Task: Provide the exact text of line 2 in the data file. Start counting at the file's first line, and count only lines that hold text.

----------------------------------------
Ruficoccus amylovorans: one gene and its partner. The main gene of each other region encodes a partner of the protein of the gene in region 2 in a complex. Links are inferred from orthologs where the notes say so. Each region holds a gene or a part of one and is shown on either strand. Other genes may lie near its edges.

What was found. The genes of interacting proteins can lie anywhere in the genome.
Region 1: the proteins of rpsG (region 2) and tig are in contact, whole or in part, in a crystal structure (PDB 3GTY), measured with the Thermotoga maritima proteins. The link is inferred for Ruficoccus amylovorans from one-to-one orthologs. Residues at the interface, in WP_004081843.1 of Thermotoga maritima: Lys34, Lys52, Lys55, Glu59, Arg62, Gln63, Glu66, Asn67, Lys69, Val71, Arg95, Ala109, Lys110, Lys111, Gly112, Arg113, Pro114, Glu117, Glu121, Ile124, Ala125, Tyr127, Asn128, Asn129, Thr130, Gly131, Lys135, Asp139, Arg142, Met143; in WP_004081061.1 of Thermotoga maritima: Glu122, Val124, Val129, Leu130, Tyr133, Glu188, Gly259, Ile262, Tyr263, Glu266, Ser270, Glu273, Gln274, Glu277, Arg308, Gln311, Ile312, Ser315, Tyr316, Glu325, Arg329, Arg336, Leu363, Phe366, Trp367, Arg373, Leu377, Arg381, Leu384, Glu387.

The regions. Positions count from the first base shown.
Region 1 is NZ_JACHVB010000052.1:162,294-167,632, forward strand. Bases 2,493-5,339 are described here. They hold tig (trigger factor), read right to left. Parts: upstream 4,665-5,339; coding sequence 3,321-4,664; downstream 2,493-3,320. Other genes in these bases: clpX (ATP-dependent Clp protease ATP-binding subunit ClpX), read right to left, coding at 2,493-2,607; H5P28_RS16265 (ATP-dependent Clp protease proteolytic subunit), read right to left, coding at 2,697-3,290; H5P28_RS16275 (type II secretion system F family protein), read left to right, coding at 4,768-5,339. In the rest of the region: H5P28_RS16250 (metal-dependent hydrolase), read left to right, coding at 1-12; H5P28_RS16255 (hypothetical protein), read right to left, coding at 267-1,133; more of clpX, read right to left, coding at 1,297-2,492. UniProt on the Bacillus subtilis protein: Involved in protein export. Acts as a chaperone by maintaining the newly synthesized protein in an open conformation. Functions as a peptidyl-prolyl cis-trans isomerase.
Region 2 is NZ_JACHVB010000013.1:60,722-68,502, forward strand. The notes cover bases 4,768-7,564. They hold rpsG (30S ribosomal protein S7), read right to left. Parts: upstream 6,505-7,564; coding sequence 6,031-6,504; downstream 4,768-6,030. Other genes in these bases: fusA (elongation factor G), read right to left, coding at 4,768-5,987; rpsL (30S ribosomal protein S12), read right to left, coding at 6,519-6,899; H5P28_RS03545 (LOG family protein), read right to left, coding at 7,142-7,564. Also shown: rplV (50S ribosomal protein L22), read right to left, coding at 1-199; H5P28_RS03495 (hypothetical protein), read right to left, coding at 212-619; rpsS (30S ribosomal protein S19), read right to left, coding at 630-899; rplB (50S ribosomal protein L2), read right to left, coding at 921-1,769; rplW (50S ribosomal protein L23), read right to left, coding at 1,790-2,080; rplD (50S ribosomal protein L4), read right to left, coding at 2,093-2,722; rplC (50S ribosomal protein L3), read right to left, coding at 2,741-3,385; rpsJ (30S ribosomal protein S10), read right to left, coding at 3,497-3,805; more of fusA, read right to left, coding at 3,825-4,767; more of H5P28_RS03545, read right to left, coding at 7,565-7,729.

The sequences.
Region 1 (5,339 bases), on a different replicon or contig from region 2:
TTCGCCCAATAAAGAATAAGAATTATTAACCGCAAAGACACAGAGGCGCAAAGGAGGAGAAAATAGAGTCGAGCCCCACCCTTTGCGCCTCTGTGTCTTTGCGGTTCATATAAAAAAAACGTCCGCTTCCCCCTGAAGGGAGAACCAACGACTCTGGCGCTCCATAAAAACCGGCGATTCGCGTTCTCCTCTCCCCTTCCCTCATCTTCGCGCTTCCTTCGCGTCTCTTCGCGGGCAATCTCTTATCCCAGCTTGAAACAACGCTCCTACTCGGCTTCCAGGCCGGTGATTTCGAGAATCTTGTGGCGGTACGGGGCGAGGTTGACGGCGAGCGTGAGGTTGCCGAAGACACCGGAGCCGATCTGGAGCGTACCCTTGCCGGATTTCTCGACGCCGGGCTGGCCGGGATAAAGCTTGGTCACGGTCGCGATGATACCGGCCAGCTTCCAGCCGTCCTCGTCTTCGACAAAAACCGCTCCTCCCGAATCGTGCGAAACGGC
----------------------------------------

What was found. The genes of interacting proteins can lie anywhere in the genome.